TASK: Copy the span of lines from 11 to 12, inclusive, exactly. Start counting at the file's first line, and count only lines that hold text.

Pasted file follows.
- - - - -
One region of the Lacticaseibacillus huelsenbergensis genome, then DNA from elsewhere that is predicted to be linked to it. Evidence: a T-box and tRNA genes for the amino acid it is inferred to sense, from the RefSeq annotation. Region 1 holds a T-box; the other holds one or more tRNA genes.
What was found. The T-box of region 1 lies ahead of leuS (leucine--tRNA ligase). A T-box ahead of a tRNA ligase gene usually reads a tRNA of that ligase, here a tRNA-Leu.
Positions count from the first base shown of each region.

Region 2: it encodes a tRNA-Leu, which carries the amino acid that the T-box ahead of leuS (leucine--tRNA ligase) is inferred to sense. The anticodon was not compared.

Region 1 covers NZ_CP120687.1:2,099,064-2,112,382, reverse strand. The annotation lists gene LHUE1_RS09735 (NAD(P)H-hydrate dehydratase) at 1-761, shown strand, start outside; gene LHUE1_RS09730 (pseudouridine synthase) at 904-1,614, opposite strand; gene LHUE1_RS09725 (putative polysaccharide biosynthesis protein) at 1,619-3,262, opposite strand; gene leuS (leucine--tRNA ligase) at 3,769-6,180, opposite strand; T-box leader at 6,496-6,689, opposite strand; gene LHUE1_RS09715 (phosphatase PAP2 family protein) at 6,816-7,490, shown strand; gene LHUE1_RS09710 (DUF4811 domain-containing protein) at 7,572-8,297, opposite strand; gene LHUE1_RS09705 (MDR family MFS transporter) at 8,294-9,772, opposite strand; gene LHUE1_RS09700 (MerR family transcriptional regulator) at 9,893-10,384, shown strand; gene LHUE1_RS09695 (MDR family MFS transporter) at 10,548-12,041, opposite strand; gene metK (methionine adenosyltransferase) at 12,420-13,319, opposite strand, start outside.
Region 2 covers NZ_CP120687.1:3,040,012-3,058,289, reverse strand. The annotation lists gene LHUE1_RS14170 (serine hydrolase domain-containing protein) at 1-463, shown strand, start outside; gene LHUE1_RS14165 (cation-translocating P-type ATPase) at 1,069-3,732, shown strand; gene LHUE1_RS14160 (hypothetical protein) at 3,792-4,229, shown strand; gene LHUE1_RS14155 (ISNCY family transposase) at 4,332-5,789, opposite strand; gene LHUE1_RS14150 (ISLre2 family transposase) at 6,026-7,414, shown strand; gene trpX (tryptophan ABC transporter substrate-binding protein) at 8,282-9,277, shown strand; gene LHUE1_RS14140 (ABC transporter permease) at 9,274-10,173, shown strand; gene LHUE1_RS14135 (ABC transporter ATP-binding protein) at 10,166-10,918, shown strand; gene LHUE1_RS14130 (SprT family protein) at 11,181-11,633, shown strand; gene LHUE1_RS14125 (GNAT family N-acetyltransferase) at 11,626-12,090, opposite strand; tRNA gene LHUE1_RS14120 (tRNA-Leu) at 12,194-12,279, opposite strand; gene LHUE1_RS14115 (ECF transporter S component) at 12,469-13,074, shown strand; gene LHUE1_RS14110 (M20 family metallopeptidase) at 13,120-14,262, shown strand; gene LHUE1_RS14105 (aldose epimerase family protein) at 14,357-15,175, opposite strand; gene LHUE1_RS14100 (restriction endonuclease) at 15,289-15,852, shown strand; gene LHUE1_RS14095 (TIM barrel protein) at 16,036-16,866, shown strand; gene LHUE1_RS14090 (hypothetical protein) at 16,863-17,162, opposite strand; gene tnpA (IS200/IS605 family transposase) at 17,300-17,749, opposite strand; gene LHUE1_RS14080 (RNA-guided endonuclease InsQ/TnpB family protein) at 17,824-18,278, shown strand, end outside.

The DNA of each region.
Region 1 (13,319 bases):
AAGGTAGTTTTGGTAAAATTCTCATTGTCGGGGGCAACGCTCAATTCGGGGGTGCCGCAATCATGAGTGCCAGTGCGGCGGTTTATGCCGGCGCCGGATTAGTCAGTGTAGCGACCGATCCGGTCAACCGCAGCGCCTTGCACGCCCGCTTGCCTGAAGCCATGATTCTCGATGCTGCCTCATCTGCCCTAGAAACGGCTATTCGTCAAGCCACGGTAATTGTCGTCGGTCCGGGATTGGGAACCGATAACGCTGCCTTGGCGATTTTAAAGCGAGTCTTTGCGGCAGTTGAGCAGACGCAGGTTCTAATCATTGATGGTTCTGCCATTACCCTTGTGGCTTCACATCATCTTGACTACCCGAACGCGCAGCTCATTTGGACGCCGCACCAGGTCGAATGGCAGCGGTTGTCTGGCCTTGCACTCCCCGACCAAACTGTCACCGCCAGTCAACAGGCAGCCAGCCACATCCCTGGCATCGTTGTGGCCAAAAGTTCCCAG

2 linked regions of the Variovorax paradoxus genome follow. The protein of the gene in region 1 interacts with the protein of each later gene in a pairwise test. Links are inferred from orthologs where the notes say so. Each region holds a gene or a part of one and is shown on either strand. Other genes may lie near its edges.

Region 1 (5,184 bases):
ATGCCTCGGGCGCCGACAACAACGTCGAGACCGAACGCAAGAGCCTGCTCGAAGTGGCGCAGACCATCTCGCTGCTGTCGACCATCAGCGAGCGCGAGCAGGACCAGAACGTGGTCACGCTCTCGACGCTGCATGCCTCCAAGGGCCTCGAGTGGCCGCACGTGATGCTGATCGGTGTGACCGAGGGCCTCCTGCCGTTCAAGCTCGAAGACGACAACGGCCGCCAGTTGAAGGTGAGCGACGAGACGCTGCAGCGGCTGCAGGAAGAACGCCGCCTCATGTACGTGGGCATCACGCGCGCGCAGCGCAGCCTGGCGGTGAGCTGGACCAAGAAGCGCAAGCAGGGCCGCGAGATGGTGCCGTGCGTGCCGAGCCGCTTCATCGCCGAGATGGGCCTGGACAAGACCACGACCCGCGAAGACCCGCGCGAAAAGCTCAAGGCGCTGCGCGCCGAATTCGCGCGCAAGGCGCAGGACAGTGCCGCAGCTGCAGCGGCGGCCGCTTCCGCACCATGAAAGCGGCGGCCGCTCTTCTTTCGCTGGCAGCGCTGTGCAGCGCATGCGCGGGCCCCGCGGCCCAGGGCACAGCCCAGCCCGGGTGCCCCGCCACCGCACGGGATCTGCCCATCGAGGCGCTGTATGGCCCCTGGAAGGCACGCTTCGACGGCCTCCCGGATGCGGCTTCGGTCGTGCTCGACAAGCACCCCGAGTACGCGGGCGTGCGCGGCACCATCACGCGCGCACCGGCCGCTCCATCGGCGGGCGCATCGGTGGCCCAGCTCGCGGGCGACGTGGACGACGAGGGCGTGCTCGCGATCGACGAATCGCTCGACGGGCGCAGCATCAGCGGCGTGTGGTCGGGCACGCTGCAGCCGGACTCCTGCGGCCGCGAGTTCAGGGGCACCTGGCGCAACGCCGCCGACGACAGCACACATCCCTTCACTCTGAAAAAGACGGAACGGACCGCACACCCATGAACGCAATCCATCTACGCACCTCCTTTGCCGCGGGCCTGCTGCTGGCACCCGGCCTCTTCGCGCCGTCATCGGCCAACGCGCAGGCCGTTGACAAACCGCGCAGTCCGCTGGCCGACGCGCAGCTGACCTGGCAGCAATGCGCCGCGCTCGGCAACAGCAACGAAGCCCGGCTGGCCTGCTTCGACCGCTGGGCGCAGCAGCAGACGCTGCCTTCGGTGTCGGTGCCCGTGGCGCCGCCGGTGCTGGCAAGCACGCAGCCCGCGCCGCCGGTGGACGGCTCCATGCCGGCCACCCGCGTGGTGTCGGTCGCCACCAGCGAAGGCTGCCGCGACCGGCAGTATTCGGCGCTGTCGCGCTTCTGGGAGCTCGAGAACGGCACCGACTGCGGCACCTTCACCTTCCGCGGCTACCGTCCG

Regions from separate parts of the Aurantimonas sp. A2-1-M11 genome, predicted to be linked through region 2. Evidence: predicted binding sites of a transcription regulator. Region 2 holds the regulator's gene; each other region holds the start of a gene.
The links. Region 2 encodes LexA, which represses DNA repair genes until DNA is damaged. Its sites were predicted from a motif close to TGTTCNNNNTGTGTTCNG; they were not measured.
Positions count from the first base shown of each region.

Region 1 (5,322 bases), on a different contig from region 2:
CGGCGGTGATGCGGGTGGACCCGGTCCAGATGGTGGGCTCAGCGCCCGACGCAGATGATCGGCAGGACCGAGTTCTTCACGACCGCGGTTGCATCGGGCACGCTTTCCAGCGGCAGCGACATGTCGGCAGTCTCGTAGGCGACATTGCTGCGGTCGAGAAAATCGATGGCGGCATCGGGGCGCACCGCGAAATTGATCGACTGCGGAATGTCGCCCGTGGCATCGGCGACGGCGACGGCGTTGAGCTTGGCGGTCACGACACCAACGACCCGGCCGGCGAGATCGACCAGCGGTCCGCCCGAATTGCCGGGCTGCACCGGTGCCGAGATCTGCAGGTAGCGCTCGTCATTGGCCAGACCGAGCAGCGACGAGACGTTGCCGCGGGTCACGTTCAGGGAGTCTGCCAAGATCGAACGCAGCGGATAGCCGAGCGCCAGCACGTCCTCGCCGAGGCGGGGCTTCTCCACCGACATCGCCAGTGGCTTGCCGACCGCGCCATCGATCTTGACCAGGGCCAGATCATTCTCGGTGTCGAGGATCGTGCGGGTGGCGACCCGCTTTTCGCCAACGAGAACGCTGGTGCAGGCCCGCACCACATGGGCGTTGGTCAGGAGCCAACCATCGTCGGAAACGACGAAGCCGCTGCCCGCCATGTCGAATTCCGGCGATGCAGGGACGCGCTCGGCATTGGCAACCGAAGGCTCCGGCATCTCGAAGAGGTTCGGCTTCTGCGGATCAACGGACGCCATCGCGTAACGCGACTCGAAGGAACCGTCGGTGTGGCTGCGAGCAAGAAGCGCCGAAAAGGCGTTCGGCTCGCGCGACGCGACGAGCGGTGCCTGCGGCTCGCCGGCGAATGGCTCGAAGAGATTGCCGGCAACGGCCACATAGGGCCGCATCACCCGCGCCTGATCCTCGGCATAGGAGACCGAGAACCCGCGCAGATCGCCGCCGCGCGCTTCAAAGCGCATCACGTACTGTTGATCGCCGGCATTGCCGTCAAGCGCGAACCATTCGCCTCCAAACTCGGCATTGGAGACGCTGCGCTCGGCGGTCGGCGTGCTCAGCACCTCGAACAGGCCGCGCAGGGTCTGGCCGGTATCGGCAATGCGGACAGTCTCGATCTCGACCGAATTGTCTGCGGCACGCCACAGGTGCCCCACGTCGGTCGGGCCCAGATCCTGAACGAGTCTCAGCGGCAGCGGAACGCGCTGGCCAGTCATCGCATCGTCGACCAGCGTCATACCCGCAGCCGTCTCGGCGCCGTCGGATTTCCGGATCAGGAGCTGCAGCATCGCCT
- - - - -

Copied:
Region 1 (5,184 bases):
ATGCCTCGGGCGCCGACAACAACGTCGAGACCGAACGCAAGAGCCTGCTCGAAGTGGCGCAGACCATCTCGCTGCTGTCGACCATCAGCGAGCGCGAGCAGGACCAGAACGTGGTCACGCTCTCGACGCTGCATGCCTCCAAGGGCCTCGAGTGGCCGCACGTGATGCTGATCGGTGTGACCGAGGGCCTCCTGCCGTTCAAGCTCGAAGACGACAACGGCCGCCAGTTGAAGGTGAGCGACGAGACGCTGCAGCGGCTGCAGGAAGAACGCCGCCTCATGTACGTGGGCATCACGCGCGCGCAGCGCAGCCTGGCGGTGAGCTGGACCAAGAAGCGCAAGCAGGGCCGCGAGATGGTGCCGTGCGTGCCGAGCCGCTTCATCGCCGAGATGGGCCTGGACAAGACCACGACCCGCGAAGACCCGCGCGAAAAGCTCAAGGCGCTGCGCGCCGAATTCGCGCGCAAGGCGCAGGACAGTGCCGCAGCTGCAGCGGCGGCCGCTTCCGCACCATGAAAGCGGCGGCCGCTCTTCTTTCGCTGGCAGCGCTGTGCAGCGCATGCGCGGGCCCCGCGGCCCAGGGCACAGCCCAGCCCGGGTGCCCCGCCACCGCACGGGATCTGCCCATCGAGGCGCTGTATGGCCCCTGGAAGGCACGCTTCGACGGCCTCCCGGATGCGGCTTCGGTCGTGCTCGACAAGCACCCCGAGTACGCGGGCGTGCGCGGCACCATCACGCGCGCACCGGCCGCTCCATCGGCGGGCGCATCGGTGGCCCAGCTCGCGGGCGACGTGGACGACGAGGGCGTGCTCGCGATCGACGAATCGCTCGACGGGCGCAGCATCAGCGGCGTGTGGTCGGGCACGCTGCAGCCGGACTCCTGCGGCCGCGAGTTCAGGGGCACCTGGCGCAACGCCGCCGACGACAGCACACATCCCTTCACTCTGAAAAAGACGGAACGGACCGCACACCCATGAACGCAATCCATCTACGCACCTCCTTTGCCGCGGGCCTGCTGCTGGCACCCGGCCTCTTCGCGCCGTCATCGGCCAACGCGCAGGCCGTTGACAAACCGCGCAGTCCGCTGGCCGACGCGCAGCTGACCTGGCAGCAATGCGCCGCGCTCGGCAACAGCAACGAAGCCCGGCTGGCCTGCTTCGACCGCTGGGCGCAGCAGCAGACGCTGCCTTCGGTGTCGGTGCCCGTGGCGCCGCCGGTGCTGGCAAGCACGCAGCCCGCGCCGCCGGTGGACGGCTCCATGCCGGCCACCCGCGTGGTGTCGGTCGCCACCAGCGAAGGCTGCCGCGACCGGCAGTATTCGGCGCTGTCGCGCTTCTGGGAGCTCGAGAACGGCACCGACTGCGGCACCTTCACCTTCCGCGGCTACCGTCCG